The overall theme of people coming together to stop a foe works the best in Summer Wars.  And I mainly bring this up because our main protagonist, Kenji, doesn’t really save the day until the very end of the movie.  The Jinnouchi family helps him out throughout the entire film.  They bring equipment for him, the grandma gives them hope, the uncle advises him how to defeat Love Machine, Kazuma fights Love Machine with King Kazma, and Natsuki defeats Love Machine in Koi-Koi.  There’s a definite sense of we’re all in this together and this blossoms in the triumphant Koi-Koi battle against Love Machine.  I love it.

But…

I liked how Our War Game did it as well.  Unlike Kenji, Tai was having sooo muuuuch trooooouble trying to get his team together.  Dropped phone calls, people on vacations, uneasy relationships, etc.  Instead of “we’re in this together” it was more like “this is all we got.”  The music, which I mentioned before I liked so much, even seems to make fun of Tai as he tries desperately to scramble his team together, it’s hilarious.  And in the end it’s like his troubles were rewarded with not his team coming through but the whole world instead.  That kind of switch plays into Our War Game better than Summer Wars.

Truth be told, I find Summer Wars’ ending easier to swallow than Our War Game.  Our War Game came out in what, 2000?  Though the internet was just taking off by then, not many people were using it, especially in less developed countries.  By 2009, we see a dramatic usage increase throughout the entire globe.  This dramatic increase combined with Summer Wars’ OZ makes the ending more believable to me because everyone is using the internet and as such, the ending has more weight behind it.

Internet users per 100 inhabitants. From http://en.wikipedia.org/wiki/Global_Internet_usage (Sorry if the image did not load, the image loads when I edit the article but not when viewing the article itself)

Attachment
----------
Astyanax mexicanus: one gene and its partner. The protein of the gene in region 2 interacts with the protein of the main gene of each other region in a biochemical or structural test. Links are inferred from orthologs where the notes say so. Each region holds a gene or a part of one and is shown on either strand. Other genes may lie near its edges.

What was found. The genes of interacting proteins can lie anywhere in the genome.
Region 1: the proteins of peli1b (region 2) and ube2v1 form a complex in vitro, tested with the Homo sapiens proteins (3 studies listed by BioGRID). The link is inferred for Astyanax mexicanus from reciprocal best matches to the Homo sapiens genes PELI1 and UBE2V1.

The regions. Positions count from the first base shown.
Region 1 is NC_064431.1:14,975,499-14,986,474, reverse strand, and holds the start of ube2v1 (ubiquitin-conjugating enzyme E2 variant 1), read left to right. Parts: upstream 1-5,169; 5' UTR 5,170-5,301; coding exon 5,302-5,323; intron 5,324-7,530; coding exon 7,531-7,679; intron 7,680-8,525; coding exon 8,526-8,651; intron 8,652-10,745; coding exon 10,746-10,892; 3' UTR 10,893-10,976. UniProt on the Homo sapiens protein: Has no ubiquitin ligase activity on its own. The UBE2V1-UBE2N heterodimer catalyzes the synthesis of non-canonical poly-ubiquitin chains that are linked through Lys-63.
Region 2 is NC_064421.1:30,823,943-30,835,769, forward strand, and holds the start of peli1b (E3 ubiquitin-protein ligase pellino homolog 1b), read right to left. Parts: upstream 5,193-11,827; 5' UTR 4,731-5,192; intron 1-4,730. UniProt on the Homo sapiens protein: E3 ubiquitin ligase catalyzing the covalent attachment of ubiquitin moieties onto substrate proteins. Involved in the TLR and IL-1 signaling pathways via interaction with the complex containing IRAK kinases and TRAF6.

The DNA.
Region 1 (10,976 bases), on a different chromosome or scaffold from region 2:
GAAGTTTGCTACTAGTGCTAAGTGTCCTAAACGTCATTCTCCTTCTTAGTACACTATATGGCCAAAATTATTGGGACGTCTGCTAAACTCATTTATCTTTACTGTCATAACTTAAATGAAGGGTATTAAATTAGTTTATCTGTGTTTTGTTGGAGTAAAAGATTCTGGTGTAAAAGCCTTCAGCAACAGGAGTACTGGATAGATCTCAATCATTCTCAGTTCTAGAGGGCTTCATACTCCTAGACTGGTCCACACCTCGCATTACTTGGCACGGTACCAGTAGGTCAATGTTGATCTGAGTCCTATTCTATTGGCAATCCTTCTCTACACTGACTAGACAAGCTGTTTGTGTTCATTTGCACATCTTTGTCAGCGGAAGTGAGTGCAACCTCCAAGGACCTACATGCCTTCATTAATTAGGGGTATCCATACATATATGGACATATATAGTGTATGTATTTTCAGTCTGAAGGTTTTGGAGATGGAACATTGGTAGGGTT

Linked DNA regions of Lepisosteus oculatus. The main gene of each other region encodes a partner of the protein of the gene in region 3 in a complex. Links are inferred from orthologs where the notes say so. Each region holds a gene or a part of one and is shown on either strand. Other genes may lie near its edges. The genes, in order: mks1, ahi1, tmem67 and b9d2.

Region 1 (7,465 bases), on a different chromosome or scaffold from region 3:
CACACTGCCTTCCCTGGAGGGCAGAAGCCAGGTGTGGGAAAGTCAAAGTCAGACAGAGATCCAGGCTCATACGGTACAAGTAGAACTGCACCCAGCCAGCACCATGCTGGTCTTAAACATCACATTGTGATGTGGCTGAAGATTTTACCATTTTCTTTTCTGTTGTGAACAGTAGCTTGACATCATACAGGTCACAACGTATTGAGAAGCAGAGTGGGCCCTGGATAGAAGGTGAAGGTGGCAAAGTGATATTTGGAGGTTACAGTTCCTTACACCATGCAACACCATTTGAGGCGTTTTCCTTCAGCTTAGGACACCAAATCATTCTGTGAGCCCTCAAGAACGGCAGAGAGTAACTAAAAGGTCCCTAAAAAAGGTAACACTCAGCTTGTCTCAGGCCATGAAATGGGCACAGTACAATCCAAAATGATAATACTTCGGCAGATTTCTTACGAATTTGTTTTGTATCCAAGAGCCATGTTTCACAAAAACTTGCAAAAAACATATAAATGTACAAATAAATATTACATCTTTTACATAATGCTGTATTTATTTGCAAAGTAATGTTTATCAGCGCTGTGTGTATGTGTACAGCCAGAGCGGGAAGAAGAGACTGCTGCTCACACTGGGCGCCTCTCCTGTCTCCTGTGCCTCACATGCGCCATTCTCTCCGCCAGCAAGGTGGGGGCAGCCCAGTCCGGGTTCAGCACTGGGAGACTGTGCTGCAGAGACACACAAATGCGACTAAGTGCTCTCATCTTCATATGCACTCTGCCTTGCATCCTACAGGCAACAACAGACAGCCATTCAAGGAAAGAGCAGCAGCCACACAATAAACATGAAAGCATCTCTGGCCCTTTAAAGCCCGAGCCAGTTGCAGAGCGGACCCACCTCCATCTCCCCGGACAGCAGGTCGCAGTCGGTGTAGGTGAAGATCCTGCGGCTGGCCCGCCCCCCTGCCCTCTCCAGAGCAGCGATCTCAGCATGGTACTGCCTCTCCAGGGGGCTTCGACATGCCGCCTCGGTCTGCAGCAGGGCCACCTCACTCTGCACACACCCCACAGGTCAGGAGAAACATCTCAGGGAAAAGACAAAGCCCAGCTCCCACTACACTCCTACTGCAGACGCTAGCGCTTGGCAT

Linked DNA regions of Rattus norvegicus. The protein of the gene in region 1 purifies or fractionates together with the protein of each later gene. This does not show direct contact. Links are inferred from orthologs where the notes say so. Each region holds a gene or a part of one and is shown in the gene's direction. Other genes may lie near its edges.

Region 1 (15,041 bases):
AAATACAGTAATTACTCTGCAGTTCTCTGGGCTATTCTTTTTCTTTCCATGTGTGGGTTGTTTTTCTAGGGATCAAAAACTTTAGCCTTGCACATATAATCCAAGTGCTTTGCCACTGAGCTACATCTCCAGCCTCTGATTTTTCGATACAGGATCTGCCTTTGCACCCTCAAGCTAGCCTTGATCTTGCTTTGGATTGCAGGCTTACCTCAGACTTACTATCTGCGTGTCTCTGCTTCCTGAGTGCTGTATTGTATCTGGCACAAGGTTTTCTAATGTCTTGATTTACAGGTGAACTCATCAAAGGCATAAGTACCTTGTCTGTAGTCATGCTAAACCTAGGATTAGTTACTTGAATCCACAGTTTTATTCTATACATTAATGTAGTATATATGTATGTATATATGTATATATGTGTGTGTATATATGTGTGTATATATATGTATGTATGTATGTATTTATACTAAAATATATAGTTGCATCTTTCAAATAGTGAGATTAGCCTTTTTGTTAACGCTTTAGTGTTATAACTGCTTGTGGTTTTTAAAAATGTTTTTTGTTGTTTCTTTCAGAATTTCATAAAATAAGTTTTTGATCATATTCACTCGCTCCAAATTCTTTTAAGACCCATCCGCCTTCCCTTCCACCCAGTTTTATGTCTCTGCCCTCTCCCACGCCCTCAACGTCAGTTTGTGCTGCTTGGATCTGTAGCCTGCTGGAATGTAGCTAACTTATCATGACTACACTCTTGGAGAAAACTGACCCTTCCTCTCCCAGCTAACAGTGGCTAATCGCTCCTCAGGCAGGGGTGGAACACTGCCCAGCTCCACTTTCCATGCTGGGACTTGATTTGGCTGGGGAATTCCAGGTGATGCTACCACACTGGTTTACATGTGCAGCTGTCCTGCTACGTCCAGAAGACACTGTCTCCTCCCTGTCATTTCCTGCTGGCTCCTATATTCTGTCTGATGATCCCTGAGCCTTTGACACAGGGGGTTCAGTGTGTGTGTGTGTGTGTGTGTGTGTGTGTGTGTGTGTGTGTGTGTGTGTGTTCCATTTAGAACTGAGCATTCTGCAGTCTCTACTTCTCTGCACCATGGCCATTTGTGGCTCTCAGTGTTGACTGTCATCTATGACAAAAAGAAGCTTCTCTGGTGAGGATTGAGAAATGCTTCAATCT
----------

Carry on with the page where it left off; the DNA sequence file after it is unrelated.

Oh and you have to love how already dated Our War Game is.  Seeing them scramble to try to retain their internet connection is humorous.  And oh God Izzy, that computer is huge.  Probably a decade from now Summer Wars will be just as dated.

Gosh, after writing this article, I’ve come to realize how good these two films are.  I honestly can’t say if a non-Digimon fan would like Our War Game.

Wait.

Hang on, I’ll go ask Mary, she saw the film with me and she doesn’t know anything about Digimon.

She said she liked it but she couldn’t fully enjoy it because she had no idea who any of the characters were.  That’s almost exactly what this guy was talking about.  Here’s the passage:

“The biggest difference between them is the large cast both hold. Digimon uses pre-established characters that people can not automatically jump in and understand. Summer Wars on the other hand, introduces a complete new cast of characters, all being developed in front of the viewers eyes. Digimon, having 50+ anime episodes that allowed the character development needed does not accomplish what Summer Wars establishes in a 90 minute film.”

And there you go.  People who are a fan of Digimon will love both films but if you are unfamiliar to Digimon you should probably see season 1 before seeing this Our War Game.  But if you don’t want to spend all your time doing that, Summer Wars is just as good and is a great thrill ride.  Check both out, while Summer is still here.